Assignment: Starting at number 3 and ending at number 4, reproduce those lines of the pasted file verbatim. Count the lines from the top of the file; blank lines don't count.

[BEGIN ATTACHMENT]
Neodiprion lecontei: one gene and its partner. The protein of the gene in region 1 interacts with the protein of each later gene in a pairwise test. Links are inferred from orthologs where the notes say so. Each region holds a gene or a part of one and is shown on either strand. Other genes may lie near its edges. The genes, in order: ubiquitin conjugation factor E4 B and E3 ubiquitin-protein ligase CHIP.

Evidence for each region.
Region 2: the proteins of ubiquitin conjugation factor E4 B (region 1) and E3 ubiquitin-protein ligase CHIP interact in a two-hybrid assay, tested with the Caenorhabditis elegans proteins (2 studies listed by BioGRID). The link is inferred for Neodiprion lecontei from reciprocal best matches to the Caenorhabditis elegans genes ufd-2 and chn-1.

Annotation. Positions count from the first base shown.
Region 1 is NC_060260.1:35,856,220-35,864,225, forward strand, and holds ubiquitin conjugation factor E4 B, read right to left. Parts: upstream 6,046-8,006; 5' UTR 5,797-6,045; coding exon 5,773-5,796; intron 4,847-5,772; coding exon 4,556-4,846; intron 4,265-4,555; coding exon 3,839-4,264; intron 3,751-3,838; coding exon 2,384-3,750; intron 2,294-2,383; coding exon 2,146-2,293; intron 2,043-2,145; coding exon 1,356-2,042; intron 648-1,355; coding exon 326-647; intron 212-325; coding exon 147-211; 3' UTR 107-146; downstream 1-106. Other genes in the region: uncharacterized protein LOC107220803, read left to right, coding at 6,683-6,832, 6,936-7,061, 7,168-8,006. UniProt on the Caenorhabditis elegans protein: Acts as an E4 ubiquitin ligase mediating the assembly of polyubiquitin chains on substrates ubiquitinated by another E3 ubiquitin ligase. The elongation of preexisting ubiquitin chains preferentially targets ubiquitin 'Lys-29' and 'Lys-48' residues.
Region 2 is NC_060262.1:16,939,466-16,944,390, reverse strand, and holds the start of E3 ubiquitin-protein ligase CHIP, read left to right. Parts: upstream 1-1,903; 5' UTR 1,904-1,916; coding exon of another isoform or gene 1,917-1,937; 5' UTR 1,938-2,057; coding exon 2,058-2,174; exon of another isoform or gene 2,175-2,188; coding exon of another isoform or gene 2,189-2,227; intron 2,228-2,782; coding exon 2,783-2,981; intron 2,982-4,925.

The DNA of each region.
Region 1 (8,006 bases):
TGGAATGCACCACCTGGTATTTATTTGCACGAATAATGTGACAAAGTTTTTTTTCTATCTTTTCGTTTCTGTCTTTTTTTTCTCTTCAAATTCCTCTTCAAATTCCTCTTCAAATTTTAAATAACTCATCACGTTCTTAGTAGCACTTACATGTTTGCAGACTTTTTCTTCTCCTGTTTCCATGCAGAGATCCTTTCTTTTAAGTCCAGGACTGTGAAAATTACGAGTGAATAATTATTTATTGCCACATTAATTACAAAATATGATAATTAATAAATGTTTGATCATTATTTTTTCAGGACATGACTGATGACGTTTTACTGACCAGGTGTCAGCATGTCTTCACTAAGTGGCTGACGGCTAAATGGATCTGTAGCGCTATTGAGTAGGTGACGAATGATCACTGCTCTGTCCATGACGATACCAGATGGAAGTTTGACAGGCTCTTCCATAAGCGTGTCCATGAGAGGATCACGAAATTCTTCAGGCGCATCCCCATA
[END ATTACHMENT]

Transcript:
Region 2: the proteins of ubiquitin conjugation factor E4 B (region 1) and E3 ubiquitin-protein ligase CHIP interact in a two-hybrid assay, tested with the Caenorhabditis elegans proteins (2 studies listed by BioGRID). The link is inferred for Neodiprion lecontei from reciprocal best matches to the Caenorhabditis elegans genes ufd-2 and chn-1.

Annotation. Positions count from the first base shown.